Stimulus Update: Residents of These States Could Still Receive a Child Tax Credit

Two Filipino parents and their three children enjoy huge waffle ice cream cones on a California boardwalk by the beach.
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Americans hoping that the federal child tax credit would be extended as part of the recently passed Inflation Reduction Act got some disappointing news, as the final version of the bill passed into law by President Joe Biden did not include further CTC funding.

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Fortunately, that doesn’t mean the credit isn’t still available in the United States. Twelve states have either updated or initiated their own child tax credit initiatives, the Motley Fool’s Ascent website reported. Most state-run CTCs are earmarked for low-income households.

The federal CTC became available to qualifying families through the American Rescue Plan Act and provided up to $3,000 per child per year for families with children under the age of 6. For families with children ages 6 to 16, the credit was $3,600 per child per year.

The Biden administration hoped the program would last until at least 2026, but the U.S. Senate voted against extending the expanded CTC. Meanwhile, U.S. House efforts to include it in the Inflation Reduction Act fell short, according to the New Mexico Political Report.

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With the federal version no longer available, the main option now is to apply for state CTC programs. These are the states that currently offer their own CTC programs: California, Colorado, Connecticut, Idaho, Maine, Maryland, Massachusetts, New Jersey, New Mexico, New York, Oklahoma, Rhode Island and Vermont.

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Eligibility requirements vary by state and are based mainly on factors such as the age of the child and family income, Ascent noted, citing data from the National Conference of State Legislatures.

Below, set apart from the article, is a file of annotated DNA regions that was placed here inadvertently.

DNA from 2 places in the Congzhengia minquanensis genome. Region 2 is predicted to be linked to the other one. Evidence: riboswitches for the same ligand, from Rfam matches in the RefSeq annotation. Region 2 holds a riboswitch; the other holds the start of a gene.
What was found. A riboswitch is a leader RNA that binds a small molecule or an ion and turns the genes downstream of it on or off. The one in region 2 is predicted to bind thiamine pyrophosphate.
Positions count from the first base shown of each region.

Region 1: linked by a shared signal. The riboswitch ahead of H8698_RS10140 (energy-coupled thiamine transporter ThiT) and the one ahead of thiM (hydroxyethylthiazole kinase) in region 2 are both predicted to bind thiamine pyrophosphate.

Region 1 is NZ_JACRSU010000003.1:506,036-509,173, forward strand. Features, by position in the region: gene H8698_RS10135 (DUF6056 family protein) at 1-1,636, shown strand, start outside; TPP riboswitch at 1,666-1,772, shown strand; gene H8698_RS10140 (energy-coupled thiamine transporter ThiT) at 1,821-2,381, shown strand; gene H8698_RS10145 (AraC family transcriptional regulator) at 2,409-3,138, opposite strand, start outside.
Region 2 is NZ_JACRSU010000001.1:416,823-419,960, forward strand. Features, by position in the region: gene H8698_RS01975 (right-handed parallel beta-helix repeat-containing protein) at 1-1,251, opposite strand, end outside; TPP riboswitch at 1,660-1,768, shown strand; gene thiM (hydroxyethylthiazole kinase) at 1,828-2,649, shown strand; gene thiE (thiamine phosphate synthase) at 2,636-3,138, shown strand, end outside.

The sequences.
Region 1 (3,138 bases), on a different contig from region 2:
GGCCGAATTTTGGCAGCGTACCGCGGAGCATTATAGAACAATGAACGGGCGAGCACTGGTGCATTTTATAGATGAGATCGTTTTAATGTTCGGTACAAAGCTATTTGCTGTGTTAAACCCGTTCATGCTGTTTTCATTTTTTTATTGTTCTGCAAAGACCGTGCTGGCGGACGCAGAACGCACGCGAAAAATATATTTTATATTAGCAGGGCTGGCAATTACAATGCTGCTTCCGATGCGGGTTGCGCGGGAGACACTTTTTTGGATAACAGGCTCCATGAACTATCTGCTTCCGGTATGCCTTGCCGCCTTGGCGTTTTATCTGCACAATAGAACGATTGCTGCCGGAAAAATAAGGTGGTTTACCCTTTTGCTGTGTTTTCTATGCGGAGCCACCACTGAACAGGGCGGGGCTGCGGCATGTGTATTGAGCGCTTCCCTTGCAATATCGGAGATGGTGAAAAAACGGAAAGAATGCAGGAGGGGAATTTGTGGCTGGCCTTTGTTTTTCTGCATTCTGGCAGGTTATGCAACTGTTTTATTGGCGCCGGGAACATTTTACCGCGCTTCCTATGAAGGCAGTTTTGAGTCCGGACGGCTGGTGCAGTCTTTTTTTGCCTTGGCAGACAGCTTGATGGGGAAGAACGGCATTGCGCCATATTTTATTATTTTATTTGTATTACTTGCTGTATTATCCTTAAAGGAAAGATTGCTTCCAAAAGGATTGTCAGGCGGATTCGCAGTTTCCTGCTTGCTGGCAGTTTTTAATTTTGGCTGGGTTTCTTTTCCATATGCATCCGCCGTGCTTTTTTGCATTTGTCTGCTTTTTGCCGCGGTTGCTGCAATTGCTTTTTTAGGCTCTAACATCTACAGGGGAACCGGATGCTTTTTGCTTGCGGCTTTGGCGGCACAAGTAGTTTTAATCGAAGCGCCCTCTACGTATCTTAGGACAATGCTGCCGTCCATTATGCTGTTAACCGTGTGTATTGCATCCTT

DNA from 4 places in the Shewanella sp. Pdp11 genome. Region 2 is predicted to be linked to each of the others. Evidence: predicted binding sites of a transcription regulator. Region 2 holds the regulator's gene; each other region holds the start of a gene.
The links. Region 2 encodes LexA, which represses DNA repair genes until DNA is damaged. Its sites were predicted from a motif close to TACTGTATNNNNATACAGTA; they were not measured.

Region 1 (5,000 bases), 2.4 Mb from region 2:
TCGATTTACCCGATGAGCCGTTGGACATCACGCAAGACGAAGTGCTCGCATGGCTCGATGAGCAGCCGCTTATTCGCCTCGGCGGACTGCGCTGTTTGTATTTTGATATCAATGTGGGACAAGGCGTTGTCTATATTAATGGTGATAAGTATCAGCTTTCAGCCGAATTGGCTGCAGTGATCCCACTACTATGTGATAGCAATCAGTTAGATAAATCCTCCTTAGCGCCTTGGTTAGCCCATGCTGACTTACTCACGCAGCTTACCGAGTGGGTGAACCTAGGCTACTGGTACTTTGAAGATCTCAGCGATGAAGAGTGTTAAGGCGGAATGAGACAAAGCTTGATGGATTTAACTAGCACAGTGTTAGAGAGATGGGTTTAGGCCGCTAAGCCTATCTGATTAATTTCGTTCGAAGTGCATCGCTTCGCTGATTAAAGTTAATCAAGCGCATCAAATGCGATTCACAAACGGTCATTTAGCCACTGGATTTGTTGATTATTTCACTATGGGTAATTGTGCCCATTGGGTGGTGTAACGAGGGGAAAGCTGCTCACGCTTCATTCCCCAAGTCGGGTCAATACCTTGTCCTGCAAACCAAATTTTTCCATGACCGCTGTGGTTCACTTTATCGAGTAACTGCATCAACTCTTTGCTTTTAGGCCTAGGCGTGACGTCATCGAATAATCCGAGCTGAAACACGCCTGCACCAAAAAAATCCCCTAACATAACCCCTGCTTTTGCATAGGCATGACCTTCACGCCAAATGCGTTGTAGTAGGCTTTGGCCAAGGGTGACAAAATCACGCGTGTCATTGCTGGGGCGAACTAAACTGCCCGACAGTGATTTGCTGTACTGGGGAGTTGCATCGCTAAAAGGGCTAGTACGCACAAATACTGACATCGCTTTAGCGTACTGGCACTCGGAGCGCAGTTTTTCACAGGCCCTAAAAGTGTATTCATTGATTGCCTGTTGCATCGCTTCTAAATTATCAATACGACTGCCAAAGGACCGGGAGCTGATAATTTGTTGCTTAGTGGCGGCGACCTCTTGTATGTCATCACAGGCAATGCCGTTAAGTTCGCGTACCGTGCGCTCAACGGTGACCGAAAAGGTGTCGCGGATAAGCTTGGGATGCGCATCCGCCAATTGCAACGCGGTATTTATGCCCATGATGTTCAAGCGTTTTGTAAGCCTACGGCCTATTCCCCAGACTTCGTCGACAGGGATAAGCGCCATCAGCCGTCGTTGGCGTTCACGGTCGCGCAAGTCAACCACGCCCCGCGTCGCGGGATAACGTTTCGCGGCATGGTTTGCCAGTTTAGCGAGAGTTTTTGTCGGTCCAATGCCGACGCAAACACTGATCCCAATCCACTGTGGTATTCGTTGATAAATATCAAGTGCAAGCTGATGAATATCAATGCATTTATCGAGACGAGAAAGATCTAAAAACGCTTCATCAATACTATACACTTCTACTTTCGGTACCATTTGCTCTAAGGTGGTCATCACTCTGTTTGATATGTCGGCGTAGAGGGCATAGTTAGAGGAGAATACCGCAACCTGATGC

For example, in California, the Young Child Tax Credit is available to children under age 6 who qualify for the California Earned Income Tax Credit. In Maryland, the state CTC is available to children under the age of 17 with a disability, with a further requirement that household adjusted gross income (AGI) be $6,000 a year or less.

Connecticut has one of the higher income limits, with the state CTC available to single tax filers who earn up to $100,000 a year; head of household filers who earn up to $160,000; and joint filers who earn up to $200,000. The Connecticut credit is phased out at a rate of 10% for every $1,000 over the income thresholds.

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The amount of the credit also varies by state. Vermont, for example, offers a monthly credit of $1,000 per child for children under the age of 5 with a family income below $125,000 a year. In contrast, New Mexico offers credits of $75 to $175 per child, depending on the household income.

Some states offer credits linked to the federal CTC. For instance, in New York, the state credit is either 33% of the federal CTC or $100 per qualifying child, whichever is greater. In Colorado, the state credit is 5% to 30% of the federal credit for each qualifying child.

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Not all of the state CTC programs are up and running yet — including Colorado’s, which is set to begin in January 2023. If you live in one of the states listed above, contact the agency in charge of public relief programs for more information.

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About the Author

Vance Cariaga is a London-based writer, editor and journalist who previously held staff positions at Investor’s Business Daily, The Charlotte Business Journal and The Charlotte Observer. His work also appeared in Charlotte Magazine, Street & Smith’s Sports Business Journal and Business North Carolina magazine. He holds a B.A. in English from Appalachian State University and studied journalism at the University of South Carolina. His reporting earned awards from the North Carolina Press Association, the Green Eyeshade Awards and AlterNet. In addition to journalism, he has worked in banking, accounting and restaurant management. A native of North Carolina who also writes fiction, Vance’s short story, “Saint Christopher,” placed second in the 2019 Writer’s Digest Short Short Story Competition. Two of his short stories appear in With One Eye on the Cows, an anthology published by Ad Hoc Fiction in 2019. His debut novel, Voodoo Hideaway, was published in 2021 by Atmosphere Press.
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